The table in FIG. 8 is an illustration of the parameters and calculations made to determine a number of simultaneous calls which may be supported per microcell. The justification for using the lower 4 dB signal power (Eb/N0) is based on the discussion above in the expected Ricean fading environment. Because of the low expected mobility of users in an in-building environment and because of propagation line-of-sight factor from the leaky coaxial radiators 22, the resulting fading conditions are expected to be much more benign permitting operating at the lower 4.0 dB power level rather than the more traditional 6.0 dB power level.
While this invention has been particularly shown and described with references to preferred embodiments thereof, it will be understood by those skilled in the art that various changes in form and details may be made therein without departing from the spirit and scope of the invention as defined by the appended claims.
|Cited Patent||Filing date||Publication date||Applicant||Title|
|US5602834||Jun 7, 1995||Feb 11, 1997||Qualcomm Incorporated||Linear coverage area antenna system for a CDMA communication system|
|EP0562825A1||Mar 23, 1993||Sep 29, 1993||ROHDE & SCHWARZ SERVICES Ltd.||Method and apparatus for radio transmission using leaky cables|
|GB2300333A||Title not available|
|Citing Patent||Filing date||Publication date||Applicant||Title|
|US6785555 *||Dec 29, 2000||Aug 31, 2004||Samsung Electronics Co., Ltd.||Apparatus for dividing power and method thereof in pico-base transceiver station|
|US7359392||Jun 26, 2003||Apr 15, 2008||Adc Wireless Solutions, Llc||Architecture for signal distribution in wireless data networks|
|US7573862 *||Feb 6, 2004||Aug 11, 2009||Mahdi Chambers||System and method for optimizing network capacity in a cellular wireless network|
|US7684709||Sep 29, 2006||Mar 23, 2010||Massachusetts Institute Of Technology||Fiber aided wireless network architecture|
|US7969965||Mar 22, 2004||Jun 28, 2011||Lgc Wireless, Inc.||Architecture for signal and power distribution in wireless data network|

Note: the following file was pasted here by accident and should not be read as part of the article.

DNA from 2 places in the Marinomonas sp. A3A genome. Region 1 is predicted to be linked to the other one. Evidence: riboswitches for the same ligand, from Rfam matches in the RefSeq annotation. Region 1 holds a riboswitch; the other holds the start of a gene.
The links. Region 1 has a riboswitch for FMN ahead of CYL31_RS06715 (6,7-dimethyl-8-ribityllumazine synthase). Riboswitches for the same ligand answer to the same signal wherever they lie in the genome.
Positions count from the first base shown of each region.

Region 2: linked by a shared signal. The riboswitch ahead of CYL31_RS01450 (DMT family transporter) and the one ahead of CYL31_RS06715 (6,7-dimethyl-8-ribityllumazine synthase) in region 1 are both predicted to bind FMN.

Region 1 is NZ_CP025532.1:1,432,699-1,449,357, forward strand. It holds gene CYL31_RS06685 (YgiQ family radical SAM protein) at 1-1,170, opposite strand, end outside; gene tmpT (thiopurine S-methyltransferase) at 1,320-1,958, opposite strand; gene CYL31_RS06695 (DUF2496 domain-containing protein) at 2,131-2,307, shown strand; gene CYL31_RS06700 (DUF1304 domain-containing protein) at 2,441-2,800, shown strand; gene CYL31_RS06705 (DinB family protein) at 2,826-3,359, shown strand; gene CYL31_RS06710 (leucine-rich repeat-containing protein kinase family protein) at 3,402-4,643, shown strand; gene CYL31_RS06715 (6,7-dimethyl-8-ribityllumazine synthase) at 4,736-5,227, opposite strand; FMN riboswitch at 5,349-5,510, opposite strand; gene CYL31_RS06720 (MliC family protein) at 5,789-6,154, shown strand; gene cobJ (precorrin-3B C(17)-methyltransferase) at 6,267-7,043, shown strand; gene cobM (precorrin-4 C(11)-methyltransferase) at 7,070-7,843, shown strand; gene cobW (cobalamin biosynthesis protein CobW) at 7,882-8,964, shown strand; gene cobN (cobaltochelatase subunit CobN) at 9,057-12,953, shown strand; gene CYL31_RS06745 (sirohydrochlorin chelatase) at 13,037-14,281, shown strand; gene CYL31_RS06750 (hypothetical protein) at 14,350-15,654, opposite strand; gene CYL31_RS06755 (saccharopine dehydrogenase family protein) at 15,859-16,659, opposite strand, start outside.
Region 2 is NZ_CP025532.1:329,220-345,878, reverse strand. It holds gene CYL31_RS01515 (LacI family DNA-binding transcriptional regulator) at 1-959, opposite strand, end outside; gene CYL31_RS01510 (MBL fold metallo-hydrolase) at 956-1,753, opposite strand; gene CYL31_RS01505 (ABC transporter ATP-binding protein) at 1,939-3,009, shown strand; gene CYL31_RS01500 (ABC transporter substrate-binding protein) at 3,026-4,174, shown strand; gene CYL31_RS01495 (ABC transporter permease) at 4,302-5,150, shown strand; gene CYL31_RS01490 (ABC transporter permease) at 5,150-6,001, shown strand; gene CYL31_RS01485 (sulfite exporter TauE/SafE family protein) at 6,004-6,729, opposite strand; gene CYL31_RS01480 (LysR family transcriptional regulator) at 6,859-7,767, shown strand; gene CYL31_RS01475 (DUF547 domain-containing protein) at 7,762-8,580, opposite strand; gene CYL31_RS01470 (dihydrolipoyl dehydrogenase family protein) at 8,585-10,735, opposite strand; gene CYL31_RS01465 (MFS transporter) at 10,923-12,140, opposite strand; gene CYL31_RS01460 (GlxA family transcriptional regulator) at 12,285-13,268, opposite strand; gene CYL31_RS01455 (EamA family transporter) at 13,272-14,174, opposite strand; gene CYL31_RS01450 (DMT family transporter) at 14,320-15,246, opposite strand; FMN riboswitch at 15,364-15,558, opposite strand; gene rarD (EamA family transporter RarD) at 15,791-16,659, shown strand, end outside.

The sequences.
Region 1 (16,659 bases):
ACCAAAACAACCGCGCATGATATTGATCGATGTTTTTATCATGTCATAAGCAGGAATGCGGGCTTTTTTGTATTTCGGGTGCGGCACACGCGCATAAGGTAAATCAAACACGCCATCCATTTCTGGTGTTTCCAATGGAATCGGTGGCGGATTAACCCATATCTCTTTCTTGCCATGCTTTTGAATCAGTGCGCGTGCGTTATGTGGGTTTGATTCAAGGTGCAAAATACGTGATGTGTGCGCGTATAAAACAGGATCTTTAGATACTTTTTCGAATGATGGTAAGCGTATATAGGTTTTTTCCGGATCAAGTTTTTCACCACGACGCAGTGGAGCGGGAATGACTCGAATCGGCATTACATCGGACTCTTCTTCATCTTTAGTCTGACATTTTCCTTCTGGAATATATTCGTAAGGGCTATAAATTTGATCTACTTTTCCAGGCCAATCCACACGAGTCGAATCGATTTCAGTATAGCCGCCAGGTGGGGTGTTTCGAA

|US8165100||Dec 19, 2008||Apr 24, 2012||Powerwave Technologies, Inc.||Time division duplexed digital distributed antenna system|
|US8379569||Jun 16, 2004||Feb 19, 2013||Adc Telecommunications, Inc.||Architecture for signal distribution in wireless data network|
|US8824457||May 18, 2011||Sep 2, 2014||Adc Telecommunications, Inc.||Architecture for signal and power distribution in wireless data network|
|US8855036||Dec 19, 2008||Oct 7, 2014||Powerwave Technologies S.A.R.L.||Digital distributed antenna system|
|US9037143||Feb 8, 2013||May 19, 2015||Corning Optical Communications LLC||Remote antenna clusters and related systems, components, and methods supporting digital data signal propagation between remote antenna units|
|US9042732||Mar 5, 2013||May 26, 2015||Corning Optical Communications LLC||Providing digital data services in optical fiber-based distributed radio frequency (RF) communication systems, and related components and methods|
|US20010006903 *||Dec 29, 2000||Jul 5, 2001||Jong-Myung Park||Apparatus for dividing power and method thereof in pico-base transceiver station|
|US20010046840 *||Mar 12, 2001||Nov 29, 2001||Kyung-Hwan Kim||Apparatus for transmitting and receiving radio signals in a pico-BTS|
|US20040057393 *||Jun 26, 2003||Mar 25, 2004||Opencell Corporation||Architecture for signal distribution in wireless data networks|
|US20050007993 *||Feb 6, 2004||Jan 13, 2005||Mahdi Chambers||System and method for optimizing network capacity in a cellular wireless network|
|US20050018630 *||Jun 16, 2004||Jan 27, 2005||Opencell Corp.||Architecture for signal distribution in wireless data network|
|US20050018655 *||Mar 22, 2004||Jan 27, 2005||Opencell, Inc.||Architecture for signal and power distribution in wireless data network|
|US20080080868 *||Sep 29, 2006||Apr 3, 2008||Siddharth Ray||Fiber aided wireless network architecture|
|US20090180407 *||Dec 19, 2008||Jul 16, 2009||John Sabat||Time division duplexed digital distributed antenna system|
|US20090180426 *||Dec 19, 2008||Jul 16, 2009||John Sabat||Digital distributed antenna system|
|Sep 25, 2000||AS||Assignment|
|Sep 17, 2002||AS||Assignment|
|Jun 5, 2003||AS||Assignment|
|Dec 22, 2005||AS||Assignment|
Owner name: ADC WIRELESS SOLUTIONS LLC, MINNESOTA
Free format text: ASSIGNMENT OF ASSIGNORS INTEREST;ASSIGNOR:OPENCELL CORPORATION;REEL/FRAME:017136/0752
Effective date: 20051222
|Nov 6, 2006||FPAY||Fee payment|
Year of fee payment: 4
|Nov 8, 2010||FPAY||Fee payment|
Year of fee payment: 8
|Dec 2, 2010||AS||Assignment|
Owner name: LGC WIRELESS, INC., CALIFORNIA
Free format text: MERGER;ASSIGNOR:ADC WIRELESS SOLUTIONS LLC;REEL/FRAME:025440/0889
Effective date: 20090925
|Aug 9, 2012||AS||Assignment|
Owner name: ADC TELECOMMUNICATIONS, INC., MINNESOTA
Free format text: MERGER;ASSIGNOR:LGC WIRELESS, LLC;REEL/FRAME:028756/0734
Effective date: 20110926
Owner name: LGC WIRELESS, LLC, CALIFORNIA
Free format text: CHANGE OF NAME;ASSIGNOR:LGC WIRELESS, INC.;REEL/FRAME:028756/0251
Effective date: 20101208
|Nov 6, 2014||FPAY||Fee payment|
Year of fee payment: 12
|Jul 6, 2015||AS||Assignment|
Owner name: TYCO ELECTRONICS SERVICES GMBH, SWITZERLAND
Free format text: ASSIGNMENT OF ASSIGNORS INTEREST;ASSIGNOR:ADC TELECOMMUNICATIONS, INC.;REEL/FRAME:036060/0174
Effective date: 20110930